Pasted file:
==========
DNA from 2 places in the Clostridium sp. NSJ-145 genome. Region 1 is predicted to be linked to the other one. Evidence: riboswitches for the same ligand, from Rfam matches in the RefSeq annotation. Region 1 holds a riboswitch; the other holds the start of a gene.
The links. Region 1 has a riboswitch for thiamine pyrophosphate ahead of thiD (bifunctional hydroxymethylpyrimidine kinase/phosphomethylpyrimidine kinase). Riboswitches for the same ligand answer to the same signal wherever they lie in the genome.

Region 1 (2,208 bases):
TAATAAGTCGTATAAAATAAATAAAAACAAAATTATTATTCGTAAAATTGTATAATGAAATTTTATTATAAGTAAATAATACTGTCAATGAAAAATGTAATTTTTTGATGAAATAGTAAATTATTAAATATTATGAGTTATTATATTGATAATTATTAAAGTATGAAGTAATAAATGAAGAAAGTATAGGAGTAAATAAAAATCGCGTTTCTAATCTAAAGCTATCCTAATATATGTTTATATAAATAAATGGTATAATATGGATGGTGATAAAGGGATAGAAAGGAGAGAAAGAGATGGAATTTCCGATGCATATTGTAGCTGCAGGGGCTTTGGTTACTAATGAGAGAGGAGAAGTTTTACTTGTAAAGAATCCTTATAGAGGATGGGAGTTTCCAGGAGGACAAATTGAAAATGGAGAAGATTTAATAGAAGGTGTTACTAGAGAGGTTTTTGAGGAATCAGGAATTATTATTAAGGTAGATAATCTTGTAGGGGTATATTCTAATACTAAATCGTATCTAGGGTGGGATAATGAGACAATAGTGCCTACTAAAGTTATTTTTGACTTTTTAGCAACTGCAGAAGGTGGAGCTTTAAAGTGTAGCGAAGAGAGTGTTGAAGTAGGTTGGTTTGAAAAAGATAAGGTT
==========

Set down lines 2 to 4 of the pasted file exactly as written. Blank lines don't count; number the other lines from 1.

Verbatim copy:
The links. Region 1 has a riboswitch for thiamine pyrophosphate ahead of thiD (bifunctional hydroxymethylpyrimidine kinase/phosphomethylpyrimidine kinase). Riboswitches for the same ligand answer to the same signal wherever they lie in the genome.

Region 1 (2,208 bases):
TAATAAGTCGTATAAAATAAATAAAAACAAAATTATTATTCGTAAAATTGTATAATGAAATTTTATTATAAGTAAATAATACTGTCAATGAAAAATGTAATTTTTTGATGAAATAGTAAATTATTAAATATTATGAGTTATTATATTGATAATTATTAAAGTATGAAGTAATAAATGAAGAAAGTATAGGAGTAAATAAAAATCGCGTTTCTAATCTAAAGCTATCCTAATATATGTTTATATAAATAAATGGTATAATATGGATGGTGATAAAGGGATAGAAAGGAGAGAAAGAGATGGAATTTCCGATGCATATTGTAGCTGCAGGGGCTTTGGTTACTAATGAGAGAGGAGAAGTTTTACTTGTAAAGAATCCTTATAGAGGATGGGAGTTTCCAGGAGGACAAATTGAAAATGGAGAAGATTTAATAGAAGGTGTTACTAGAGAGGTTTTTGAGGAATCAGGAATTATTATTAAGGTAGATAATCTTGTAGGGGTATATTCTAATACTAAATCGTATCTAGGGTGGGATAATGAGACAATAGTGCCTACTAAAGTTATTTTTGACTTTTTAGCAACTGCAGAAGGTGGAGCTTTAAAGTGTAGCGAAGAGAGTGTTGAAGTAGGTTGGTTTGAAAAAGATAAGGTT